It’s 75 years since Goughs acquired the New Zealand franchise for Caterpillar. HUGH DE LACY looks in on the celebrations.
His critics called it an act of wanton destruction of government property, but Bob Semple deliberately driving a bulldozer over a wooden wheelbarrow in 1937 cemented the names Caterpillar and Gough Gough and Hamer into the New Zealand public consciousness.
Semple was Minister of Works in the first Labour Government, elected in 1935 just as the misery of the Great Depression was beginning to lift, and the wheelbarrow-crushing incident was a brilliantly successful political stunt that shored up his party’s waning support, allowing it to retain the Treasury benches in the election of that year with its fat 1935 majority trimmed by only two, to 26.
The stunt was a play on the continuing bitterness felt throughout the country over the make-work policies of the former Reform/United Coalition Government, which had seen thousands of nearly destitute workers sent away from home to isolated labour camps to do often meaningless work for the dole.
Swearing to “do away with the wheelbarrow”, Semple ushered in a new era of mechanisation of civil construction that made New Zealand the world’s biggest market outside the United States for Caterpillar products from 1937 to 1939, and made it synonymous with Goughs ever since.
Most of the crushed wheelbarrow probably ended up in the fire after that incident at Harewood Aerodrome – now Christchurch International Airport – though the handle is proudly on display in the Gough Group head office in Christchurch. The RD8 Caterpillar tractor Semple drove (serial number 1H1240) came to a stickier ending. During World War II it was sent to Singapore with the Royal New Zealand Air Force Aerodrome Construction Unit to build an airport to help keep the invading Japanese at bay, but was still aboard the ship when it was sunk by Japanese bombers in Singapore harbour.
The Caterpillar Tractor Company itself had its beginnings in East Peoria, Illinois, in 1925 with the merging of Benjamin Holt’s Holt Manufacturing Company and Daniel Best’s C.L. Best Tractor Company. By that stage Holt’s Caterpillar crawler traction system had already made a name for itself with the Allies in World War I, and under the new company was yoked to a highly efficient diesel engine that vaulted Caterpillar into the technological lead in the burgeoning global market.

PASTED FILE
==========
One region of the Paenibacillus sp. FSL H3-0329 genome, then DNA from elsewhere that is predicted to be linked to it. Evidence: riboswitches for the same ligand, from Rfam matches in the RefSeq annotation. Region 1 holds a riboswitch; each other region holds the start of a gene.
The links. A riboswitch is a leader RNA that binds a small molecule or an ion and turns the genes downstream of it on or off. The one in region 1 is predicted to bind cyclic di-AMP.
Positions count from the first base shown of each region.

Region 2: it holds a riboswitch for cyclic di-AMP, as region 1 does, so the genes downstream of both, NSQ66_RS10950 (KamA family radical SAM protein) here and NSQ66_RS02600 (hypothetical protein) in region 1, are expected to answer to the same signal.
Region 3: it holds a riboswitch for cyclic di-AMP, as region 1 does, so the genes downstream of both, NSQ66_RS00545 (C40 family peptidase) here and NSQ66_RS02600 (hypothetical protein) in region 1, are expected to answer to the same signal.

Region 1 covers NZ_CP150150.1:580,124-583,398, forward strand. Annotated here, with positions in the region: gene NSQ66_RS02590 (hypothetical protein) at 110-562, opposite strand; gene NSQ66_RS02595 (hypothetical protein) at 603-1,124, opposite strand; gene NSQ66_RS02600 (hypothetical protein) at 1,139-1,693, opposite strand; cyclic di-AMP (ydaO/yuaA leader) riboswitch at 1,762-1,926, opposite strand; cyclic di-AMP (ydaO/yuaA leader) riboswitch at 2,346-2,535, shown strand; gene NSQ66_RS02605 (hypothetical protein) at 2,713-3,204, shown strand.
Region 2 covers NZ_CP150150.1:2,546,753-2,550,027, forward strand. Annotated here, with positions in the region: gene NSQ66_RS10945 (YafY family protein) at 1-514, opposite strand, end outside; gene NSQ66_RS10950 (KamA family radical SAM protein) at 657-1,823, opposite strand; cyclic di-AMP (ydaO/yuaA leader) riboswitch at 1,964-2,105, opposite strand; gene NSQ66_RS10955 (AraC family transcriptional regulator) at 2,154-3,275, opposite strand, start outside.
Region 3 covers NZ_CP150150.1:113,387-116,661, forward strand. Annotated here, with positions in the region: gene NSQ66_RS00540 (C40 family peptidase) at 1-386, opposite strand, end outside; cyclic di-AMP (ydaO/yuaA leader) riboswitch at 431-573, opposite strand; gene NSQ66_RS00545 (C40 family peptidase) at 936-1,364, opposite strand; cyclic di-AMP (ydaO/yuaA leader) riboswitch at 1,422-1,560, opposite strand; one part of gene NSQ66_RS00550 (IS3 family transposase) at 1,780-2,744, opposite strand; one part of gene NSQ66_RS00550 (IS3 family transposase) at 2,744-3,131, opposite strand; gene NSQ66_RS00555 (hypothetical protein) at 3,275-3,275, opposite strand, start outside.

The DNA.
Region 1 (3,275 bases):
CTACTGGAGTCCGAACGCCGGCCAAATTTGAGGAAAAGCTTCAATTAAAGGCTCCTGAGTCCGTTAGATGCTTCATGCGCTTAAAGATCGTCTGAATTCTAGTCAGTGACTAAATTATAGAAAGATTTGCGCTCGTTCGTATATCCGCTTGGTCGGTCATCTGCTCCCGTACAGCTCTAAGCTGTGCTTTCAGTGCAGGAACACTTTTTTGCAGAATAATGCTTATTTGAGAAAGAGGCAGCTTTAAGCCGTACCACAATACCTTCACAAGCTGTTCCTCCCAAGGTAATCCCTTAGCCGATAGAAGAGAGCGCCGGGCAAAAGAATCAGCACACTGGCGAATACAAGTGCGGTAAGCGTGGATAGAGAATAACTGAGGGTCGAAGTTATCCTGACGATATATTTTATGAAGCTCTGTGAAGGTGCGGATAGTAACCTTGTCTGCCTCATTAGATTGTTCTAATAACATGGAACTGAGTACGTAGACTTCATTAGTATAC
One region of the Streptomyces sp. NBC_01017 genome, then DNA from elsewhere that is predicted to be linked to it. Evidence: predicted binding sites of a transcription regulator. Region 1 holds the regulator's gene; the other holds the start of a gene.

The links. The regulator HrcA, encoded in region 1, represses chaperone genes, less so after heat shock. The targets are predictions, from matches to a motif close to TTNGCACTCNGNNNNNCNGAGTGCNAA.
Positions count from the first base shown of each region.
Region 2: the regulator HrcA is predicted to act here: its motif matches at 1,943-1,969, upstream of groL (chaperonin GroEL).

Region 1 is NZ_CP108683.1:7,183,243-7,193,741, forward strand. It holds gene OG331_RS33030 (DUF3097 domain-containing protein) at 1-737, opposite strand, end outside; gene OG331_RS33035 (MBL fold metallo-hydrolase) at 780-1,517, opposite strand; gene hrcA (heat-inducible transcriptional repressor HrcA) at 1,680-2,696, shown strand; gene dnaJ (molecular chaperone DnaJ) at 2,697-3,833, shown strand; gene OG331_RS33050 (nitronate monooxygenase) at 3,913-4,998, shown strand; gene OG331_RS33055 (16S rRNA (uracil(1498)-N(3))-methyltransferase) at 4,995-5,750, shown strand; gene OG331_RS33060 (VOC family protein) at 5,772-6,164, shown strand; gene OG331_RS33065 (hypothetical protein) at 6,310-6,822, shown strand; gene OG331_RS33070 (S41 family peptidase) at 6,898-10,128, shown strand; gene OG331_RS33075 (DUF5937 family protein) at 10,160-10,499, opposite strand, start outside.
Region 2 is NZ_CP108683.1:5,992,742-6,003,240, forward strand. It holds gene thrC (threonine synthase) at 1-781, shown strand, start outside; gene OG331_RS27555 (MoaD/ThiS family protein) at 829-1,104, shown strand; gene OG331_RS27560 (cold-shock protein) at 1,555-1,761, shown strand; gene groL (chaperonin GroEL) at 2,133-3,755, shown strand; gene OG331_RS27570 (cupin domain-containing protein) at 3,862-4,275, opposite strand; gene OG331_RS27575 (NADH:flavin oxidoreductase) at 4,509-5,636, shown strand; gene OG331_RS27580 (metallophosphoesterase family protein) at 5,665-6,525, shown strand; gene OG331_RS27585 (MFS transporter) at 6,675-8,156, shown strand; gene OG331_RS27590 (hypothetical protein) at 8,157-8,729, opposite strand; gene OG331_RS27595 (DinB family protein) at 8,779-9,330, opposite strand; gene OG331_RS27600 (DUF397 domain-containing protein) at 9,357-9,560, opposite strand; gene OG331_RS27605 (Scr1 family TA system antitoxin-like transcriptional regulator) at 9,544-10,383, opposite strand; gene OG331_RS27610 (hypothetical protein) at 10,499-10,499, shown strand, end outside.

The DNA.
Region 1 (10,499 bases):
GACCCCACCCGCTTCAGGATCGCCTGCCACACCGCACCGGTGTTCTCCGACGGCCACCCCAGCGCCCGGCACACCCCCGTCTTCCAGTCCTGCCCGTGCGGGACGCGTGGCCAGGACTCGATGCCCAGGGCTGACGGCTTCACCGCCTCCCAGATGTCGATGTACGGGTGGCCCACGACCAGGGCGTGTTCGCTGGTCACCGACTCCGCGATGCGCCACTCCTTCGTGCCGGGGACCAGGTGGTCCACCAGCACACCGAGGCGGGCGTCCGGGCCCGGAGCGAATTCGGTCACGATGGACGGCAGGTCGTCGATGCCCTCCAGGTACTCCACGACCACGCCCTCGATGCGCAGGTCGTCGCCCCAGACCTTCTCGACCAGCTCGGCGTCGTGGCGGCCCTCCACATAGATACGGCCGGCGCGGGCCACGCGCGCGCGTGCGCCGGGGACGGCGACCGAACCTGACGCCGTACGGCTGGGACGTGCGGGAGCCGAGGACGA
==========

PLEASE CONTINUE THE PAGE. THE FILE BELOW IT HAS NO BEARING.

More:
At the time that the first Caterpillar diesel 60 tractor rolled off the Illinois assembly line in 1931, Edgar C. and Tracy T. Gough had been in partnership for two years with Harry H. Hamer in the electrical goods business in Christchurch under the Gough Gough and Hamer name.
Caterpillar already had a New Zealand franchisee, the stock and station firm A.S. Paterson Ltd, which also held the Big Tree (Shell) Motor Spirit franchise. A director at Patersons, C.T. Shirtcliffe, had imported a Caterpillar crawler to work swampy areas of his farm after watching a demonstration in the United States in the early 1920s, and it was through this association that Patersons got the franchise.
Patersons continued to exercise it until 1932, selling Model 10s, 15s, 20s, 30s, 60s, and especially the little two-tonner that was enormously popular on the gumfields of Northland and in swampy and peaty areas like those between Palmerston North and Foxton.